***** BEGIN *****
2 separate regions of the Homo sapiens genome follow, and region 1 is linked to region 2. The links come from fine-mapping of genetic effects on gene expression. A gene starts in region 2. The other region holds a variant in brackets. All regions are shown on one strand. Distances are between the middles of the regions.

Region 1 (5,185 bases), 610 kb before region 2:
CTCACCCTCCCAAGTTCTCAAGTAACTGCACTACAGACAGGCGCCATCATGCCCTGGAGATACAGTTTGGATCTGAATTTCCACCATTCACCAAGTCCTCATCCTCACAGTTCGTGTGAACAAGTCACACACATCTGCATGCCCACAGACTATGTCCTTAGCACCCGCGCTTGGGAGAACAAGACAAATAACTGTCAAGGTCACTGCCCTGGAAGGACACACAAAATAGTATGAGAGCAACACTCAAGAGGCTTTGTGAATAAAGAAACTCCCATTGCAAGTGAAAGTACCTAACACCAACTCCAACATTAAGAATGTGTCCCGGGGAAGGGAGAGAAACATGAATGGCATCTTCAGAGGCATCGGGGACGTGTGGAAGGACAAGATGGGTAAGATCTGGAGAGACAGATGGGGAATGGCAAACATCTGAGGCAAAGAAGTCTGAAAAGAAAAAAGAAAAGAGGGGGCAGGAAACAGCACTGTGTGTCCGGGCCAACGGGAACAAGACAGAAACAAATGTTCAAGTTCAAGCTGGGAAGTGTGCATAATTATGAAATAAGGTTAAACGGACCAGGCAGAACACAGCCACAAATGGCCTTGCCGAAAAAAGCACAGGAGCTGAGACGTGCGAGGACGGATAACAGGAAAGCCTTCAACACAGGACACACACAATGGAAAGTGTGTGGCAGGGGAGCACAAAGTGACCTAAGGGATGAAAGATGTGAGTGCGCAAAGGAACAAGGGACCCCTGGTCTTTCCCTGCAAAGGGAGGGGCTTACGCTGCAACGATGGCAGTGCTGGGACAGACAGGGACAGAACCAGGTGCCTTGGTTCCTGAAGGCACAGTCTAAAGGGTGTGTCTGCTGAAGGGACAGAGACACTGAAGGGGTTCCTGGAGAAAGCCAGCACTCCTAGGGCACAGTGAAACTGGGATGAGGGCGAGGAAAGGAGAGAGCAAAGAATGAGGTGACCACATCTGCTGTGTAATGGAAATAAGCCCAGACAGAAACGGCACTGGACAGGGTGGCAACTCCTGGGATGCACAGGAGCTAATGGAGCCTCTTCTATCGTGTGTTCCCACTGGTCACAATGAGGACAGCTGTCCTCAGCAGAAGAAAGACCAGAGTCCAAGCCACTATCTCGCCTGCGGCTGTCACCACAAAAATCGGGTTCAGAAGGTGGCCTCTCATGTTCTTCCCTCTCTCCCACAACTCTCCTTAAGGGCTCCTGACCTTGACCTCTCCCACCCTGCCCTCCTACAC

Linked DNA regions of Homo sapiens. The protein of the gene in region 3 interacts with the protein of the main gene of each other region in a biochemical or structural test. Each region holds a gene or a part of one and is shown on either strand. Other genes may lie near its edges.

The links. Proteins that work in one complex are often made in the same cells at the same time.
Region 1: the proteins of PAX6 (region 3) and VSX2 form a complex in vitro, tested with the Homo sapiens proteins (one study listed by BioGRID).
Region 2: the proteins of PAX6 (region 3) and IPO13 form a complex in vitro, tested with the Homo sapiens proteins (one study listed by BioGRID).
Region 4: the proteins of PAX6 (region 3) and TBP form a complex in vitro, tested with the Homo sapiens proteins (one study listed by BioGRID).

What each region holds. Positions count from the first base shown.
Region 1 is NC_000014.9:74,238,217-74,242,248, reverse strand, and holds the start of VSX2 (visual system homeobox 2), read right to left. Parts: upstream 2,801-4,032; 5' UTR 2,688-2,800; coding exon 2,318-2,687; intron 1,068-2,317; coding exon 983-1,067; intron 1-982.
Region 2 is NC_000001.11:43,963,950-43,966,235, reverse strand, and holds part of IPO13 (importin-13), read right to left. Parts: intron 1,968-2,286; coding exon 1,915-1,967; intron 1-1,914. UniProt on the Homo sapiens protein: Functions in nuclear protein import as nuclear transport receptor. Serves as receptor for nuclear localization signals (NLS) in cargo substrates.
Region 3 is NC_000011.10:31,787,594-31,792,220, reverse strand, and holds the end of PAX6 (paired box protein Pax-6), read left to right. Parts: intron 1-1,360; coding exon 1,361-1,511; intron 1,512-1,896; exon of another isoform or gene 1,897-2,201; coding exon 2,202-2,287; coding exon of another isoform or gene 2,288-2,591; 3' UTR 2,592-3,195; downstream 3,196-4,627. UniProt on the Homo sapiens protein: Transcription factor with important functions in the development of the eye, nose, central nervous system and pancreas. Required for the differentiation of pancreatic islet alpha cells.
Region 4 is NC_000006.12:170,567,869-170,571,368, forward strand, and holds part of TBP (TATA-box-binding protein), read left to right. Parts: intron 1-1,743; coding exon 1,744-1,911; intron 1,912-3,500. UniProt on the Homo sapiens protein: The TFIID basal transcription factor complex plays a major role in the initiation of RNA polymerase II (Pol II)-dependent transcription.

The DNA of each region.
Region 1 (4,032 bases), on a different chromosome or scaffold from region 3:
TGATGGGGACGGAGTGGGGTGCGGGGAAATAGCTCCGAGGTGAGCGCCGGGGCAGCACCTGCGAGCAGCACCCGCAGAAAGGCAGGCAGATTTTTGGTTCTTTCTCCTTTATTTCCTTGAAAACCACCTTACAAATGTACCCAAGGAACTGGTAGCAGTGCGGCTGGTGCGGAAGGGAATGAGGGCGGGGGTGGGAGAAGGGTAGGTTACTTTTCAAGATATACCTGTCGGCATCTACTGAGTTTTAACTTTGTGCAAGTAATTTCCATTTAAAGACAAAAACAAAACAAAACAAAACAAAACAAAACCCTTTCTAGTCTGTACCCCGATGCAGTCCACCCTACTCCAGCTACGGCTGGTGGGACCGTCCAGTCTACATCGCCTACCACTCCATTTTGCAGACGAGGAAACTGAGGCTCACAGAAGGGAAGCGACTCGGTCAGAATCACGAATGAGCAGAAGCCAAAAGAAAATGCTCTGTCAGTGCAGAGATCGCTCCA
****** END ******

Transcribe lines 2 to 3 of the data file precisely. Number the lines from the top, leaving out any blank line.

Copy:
Region 1 (5,185 bases), 610 kb before region 2:
CTCACCCTCCCAAGTTCTCAAGTAACTGCACTACAGACAGGCGCCATCATGCCCTGGAGATACAGTTTGGATCTGAATTTCCACCATTCACCAAGTCCTCATCCTCACAGTTCGTGTGAACAAGTCACACACATCTGCATGCCCACAGACTATGTCCTTAGCACCCGCGCTTGGGAGAACAAGACAAATAACTGTCAAGGTCACTGCCCTGGAAGGACACACAAAATAGTATGAGAGCAACACTCAAGAGGCTTTGTGAATAAAGAAACTCCCATTGCAAGTGAAAGTACCTAACACCAACTCCAACATTAAGAATGTGTCCCGGGGAAGGGAGAGAAACATGAATGGCATCTTCAGAGGCATCGGGGACGTGTGGAAGGACAAGATGGGTAAGATCTGGAGAGACAGATGGGGAATGGCAAACATCTGAGGCAAAGAAGTCTGAAAAGAAAAAAGAAAAGAGGGGGCAGGAAACAGCACTGTGTGTCCGGGCCAACGGGAACAAGACAGAAACAAATGTTCAAGTTCAAGCTGGGAAGTGTGCATAATTATGAAATAAGGTTAAACGGACCAGGCAGAACACAGCCACAAATGGCCTTGCCGAAAAAAGCACAGGAGCTGAGACGTGCGAGGACGGATAACAGGAAAGCCTTCAACACAGGACACACACAATGGAAAGTGTGTGGCAGGGGAGCACAAAGTGACCTAAGGGATGAAAGATGTGAGTGCGCAAAGGAACAAGGGACCCCTGGTCTTTCCCTGCAAAGGGAGGGGCTTACGCTGCAACGATGGCAGTGCTGGGACAGACAGGGACAGAACCAGGTGCCTTGGTTCCTGAAGGCACAGTCTAAAGGGTGTGTCTGCTGAAGGGACAGAGACACTGAAGGGGTTCCTGGAGAAAGCCAGCACTCCTAGGGCACAGTGAAACTGGGATGAGGGCGAGGAAAGGAGAGAGCAAAGAATGAGGTGACCACATCTGCTGTGTAATGGAAATAAGCCCAGACAGAAACGGCACTGGACAGGGTGGCAACTCCTGGGATGCACAGGAGCTAATGGAGCCTCTTCTATCGTGTGTTCCCACTGGTCACAATGAGGACAGCTGTCCTCAGCAGAAGAAAGACCAGAGTCCAAGCCACTATCTCGCCTGCGGCTGTCACCACAAAAATCGGGTTCAGAAGGTGGCCTCTCATGTTCTTCCCTCTCTCCCACAACTCTCCTTAAGGGCTCCTGACCTTGACCTCTCCCACCCTGCCCTCCTACAC